A diverse group of global faith leaders has issued a statement encouraging support of the December 2015 United Nations’ climate change conference in Paris.
Signed by 154 faith leaders from more than 40 countries, the document is addressed to global leaders who will assemble in Paris for the conference.
The conference is known as COP21. The conference’s goal will be “to achieve a legally binding and universal agreement on climate, with the aim of keeping global warming below 2 degrees Celsius.”
The statement was delivered on Oct. 19 to Christiana Figueres, secretary general of the United Nations Framework Convention on Climate Change (UNFCCC), and contains five affirmations that the group believes COP21 will address:
1. Creation is a gift from God. Therefore, it must be respected and protected.
2. The teaching, “treat others how you want to be treated,” is common to all faith traditions and includes future generations in its purview. This demands a shift to sustainable lifestyles.
3. A common call to protect the vulnerable makes addressing climate change a moral duty as it impacts, first and foremost, those living in poverty.
4. Change is possible. Self-destruction is not a necessity.
5. Religious convictions and theological perspectives are relevant “for informing new models of development with social and ecological justice.”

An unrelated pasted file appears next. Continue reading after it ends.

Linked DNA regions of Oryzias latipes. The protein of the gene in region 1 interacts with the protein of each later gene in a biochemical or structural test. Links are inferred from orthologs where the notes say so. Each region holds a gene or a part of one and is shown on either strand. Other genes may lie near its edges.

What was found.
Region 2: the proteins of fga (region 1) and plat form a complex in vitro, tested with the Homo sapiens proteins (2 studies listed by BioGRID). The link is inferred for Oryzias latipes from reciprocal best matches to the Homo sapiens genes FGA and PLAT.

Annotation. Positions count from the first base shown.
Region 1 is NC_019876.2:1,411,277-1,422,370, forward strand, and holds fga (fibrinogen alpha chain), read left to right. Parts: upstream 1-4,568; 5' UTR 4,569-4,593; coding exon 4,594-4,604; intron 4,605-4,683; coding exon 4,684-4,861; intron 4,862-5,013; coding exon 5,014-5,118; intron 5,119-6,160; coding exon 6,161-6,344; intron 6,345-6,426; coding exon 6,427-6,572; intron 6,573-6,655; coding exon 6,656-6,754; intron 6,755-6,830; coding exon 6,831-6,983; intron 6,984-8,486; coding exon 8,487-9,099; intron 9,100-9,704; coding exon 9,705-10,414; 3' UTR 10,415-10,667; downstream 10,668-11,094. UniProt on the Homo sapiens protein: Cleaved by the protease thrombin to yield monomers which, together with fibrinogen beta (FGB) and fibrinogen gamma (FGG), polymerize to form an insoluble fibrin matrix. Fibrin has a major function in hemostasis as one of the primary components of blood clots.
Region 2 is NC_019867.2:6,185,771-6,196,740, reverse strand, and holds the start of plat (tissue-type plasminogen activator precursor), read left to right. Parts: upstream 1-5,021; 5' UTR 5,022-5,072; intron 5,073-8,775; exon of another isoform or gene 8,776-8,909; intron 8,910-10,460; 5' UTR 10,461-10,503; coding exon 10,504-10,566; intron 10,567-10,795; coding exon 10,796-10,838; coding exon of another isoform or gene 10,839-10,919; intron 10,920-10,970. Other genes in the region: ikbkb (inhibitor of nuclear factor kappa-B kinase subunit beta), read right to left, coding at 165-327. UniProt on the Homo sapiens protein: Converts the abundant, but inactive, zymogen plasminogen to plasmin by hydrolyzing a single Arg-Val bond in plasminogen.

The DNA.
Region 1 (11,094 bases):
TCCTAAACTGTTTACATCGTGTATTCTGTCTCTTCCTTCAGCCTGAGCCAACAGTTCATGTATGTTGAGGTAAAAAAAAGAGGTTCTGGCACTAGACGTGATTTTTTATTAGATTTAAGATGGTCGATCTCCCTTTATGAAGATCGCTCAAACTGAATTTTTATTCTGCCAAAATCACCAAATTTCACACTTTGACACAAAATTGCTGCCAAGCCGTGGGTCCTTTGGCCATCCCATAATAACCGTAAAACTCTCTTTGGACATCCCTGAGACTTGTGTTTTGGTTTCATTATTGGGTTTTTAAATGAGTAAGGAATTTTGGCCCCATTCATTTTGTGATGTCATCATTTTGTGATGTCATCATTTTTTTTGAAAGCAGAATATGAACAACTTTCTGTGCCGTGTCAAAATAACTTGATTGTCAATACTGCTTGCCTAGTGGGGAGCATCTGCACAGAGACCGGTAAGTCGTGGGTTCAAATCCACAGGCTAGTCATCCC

The statement concludes with a “call for a fair, ambitious and binding global deal applicable to all countries,” which should include, among other components, a plan to transition to 100 percent renewable energy by 2050. This will require the collaborative efforts of governments, religious communities and individuals.
“Once again faith leaders have expressed an urgent need for a fair, ambitious and binding treaty as an outcome from Paris,” Guillermo Kerber, program executive for the World Council of Churches’ (WCC’s) Care for Creation and Climate Justice program, said in a press release.
“Time is running out, and present commitments by states, although relevant, do not match with the needs of people in the most vulnerable communities in various places who are already suffering the impacts of climate change,” he added.
Multiple faith traditions were represented, including Christian denominations ranging from Pentecostals to Greek Orthodox, as well as leaders from the Buddhist, Hindu, Jewish, Muslim and Sikh traditions.
U.S. signatories included John McCullough, president and CEO of Church World Service; Elizabeth A. Eaton, acting bishop of the Evangelical Lutheran Churches of America; and Nathanael Symeonides, archimandrite of the Greek Orthodox Archdiocese of America.
Baptist signatories were Miguel TomaÌs Castro, senior minister at Emmanuel Baptist Church San Salvador; Roberto Jose Baltodano Leiva, president of the Baptist Convention of Nicaragua; Miguel Mendoza Mamani, president of the Union of Baptist Church of Aymara in Bolivia; and Baroi Ashin, general secretary of the Bangladesh Baptist Church Sangha (originating in the work of William Carey in 1796).
The statement is available here.